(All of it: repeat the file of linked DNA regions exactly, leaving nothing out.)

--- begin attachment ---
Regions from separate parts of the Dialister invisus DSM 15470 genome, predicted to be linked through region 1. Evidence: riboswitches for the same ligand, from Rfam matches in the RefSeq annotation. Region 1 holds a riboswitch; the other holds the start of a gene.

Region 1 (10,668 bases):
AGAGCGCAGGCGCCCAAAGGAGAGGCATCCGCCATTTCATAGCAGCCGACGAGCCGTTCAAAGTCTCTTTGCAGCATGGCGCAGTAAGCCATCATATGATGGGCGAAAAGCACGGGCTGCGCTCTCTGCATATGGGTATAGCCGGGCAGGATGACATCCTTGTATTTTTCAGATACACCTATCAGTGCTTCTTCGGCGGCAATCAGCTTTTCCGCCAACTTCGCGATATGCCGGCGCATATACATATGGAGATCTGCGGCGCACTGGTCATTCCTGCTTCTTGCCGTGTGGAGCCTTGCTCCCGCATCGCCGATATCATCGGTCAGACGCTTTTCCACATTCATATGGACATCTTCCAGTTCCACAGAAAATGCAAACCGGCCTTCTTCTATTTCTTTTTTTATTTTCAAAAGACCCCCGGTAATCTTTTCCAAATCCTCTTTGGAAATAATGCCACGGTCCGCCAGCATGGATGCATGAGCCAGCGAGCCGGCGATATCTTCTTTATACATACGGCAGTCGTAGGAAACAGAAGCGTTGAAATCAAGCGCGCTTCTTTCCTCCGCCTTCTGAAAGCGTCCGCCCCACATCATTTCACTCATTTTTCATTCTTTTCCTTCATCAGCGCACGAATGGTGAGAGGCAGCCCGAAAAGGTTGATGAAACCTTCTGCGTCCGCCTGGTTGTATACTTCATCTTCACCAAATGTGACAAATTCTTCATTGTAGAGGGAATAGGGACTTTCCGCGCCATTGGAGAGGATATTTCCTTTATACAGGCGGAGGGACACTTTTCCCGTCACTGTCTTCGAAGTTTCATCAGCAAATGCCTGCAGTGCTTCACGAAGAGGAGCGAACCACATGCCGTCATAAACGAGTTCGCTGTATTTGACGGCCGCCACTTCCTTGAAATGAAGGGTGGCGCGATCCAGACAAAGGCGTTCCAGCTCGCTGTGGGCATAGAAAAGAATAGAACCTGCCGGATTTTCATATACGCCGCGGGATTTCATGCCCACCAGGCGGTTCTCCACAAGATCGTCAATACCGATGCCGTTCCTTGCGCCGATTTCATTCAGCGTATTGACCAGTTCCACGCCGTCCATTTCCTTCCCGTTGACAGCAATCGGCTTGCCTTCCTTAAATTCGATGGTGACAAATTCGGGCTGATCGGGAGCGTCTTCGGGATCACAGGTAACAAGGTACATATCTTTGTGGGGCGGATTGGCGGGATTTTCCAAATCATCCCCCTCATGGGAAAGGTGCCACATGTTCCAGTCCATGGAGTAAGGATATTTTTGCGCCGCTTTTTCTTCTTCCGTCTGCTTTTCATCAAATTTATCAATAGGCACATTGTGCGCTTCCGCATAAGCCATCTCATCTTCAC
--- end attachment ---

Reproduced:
Regions from separate parts of the Dialister invisus DSM 15470 genome, predicted to be linked through region 1. Evidence: riboswitches for the same ligand, from Rfam matches in the RefSeq annotation. Region 1 holds a riboswitch; the other holds the start of a gene.

Region 1 (10,668 bases):
AGAGCGCAGGCGCCCAAAGGAGAGGCATCCGCCATTTCATAGCAGCCGACGAGCCGTTCAAAGTCTCTTTGCAGCATGGCGCAGTAAGCCATCATATGATGGGCGAAAAGCACGGGCTGCGCTCTCTGCATATGGGTATAGCCGGGCAGGATGACATCCTTGTATTTTTCAGATACACCTATCAGTGCTTCTTCGGCGGCAATCAGCTTTTCCGCCAACTTCGCGATATGCCGGCGCATATACATATGGAGATCTGCGGCGCACTGGTCATTCCTGCTTCTTGCCGTGTGGAGCCTTGCTCCCGCATCGCCGATATCATCGGTCAGACGCTTTTCCACATTCATATGGACATCTTCCAGTTCCACAGAAAATGCAAACCGGCCTTCTTCTATTTCTTTTTTTATTTTCAAAAGACCCCCGGTAATCTTTTCCAAATCCTCTTTGGAAATAATGCCACGGTCCGCCAGCATGGATGCATGAGCCAGCGAGCCGGCGATATCTTCTTTATACATACGGCAGTCGTAGGAAACAGAAGCGTTGAAATCAAGCGCGCTTCTTTCCTCCGCCTTCTGAAAGCGTCCGCCCCACATCATTTCACTCATTTTTCATTCTTTTCCTTCATCAGCGCACGAATGGTGAGAGGCAGCCCGAAAAGGTTGATGAAACCTTCTGCGTCCGCCTGGTTGTATACTTCATCTTCACCAAATGTGACAAATTCTTCATTGTAGAGGGAATAGGGACTTTCCGCGCCATTGGAGAGGATATTTCCTTTATACAGGCGGAGGGACACTTTTCCCGTCACTGTCTTCGAAGTTTCATCAGCAAATGCCTGCAGTGCTTCACGAAGAGGAGCGAACCACATGCCGTCATAAACGAGTTCGCTGTATTTGACGGCCGCCACTTCCTTGAAATGAAGGGTGGCGCGATCCAGACAAAGGCGTTCCAGCTCGCTGTGGGCATAGAAAAGAATAGAACCTGCCGGATTTTCATATACGCCGCGGGATTTCATGCCCACCAGGCGGTTCTCCACAAGATCGTCAATACCGATGCCGTTCCTTGCGCCGATTTCATTCAGCGTATTGACCAGTTCCACGCCGTCCATTTCCTTCCCGTTGACAGCAATCGGCTTGCCTTCCTTAAATTCGATGGTGACAAATTCGGGCTGATCGGGAGCGTCTTCGGGATCACAGGTAACAAGGTACATATCTTTGTGGGGCGGATTGGCGGGATTTTCCAAATCATCCCCCTCATGGGAAAGGTGCCACATGTTCCAGTCCATGGAGTAAGGATATTTTTGCGCCGCTTTTTCTTCTTCCGTCTGCTTTTCATCAAATTTATCAATAGGCACATTGTGCGCTTCCGCATAAGCCATCTCATCTTCAC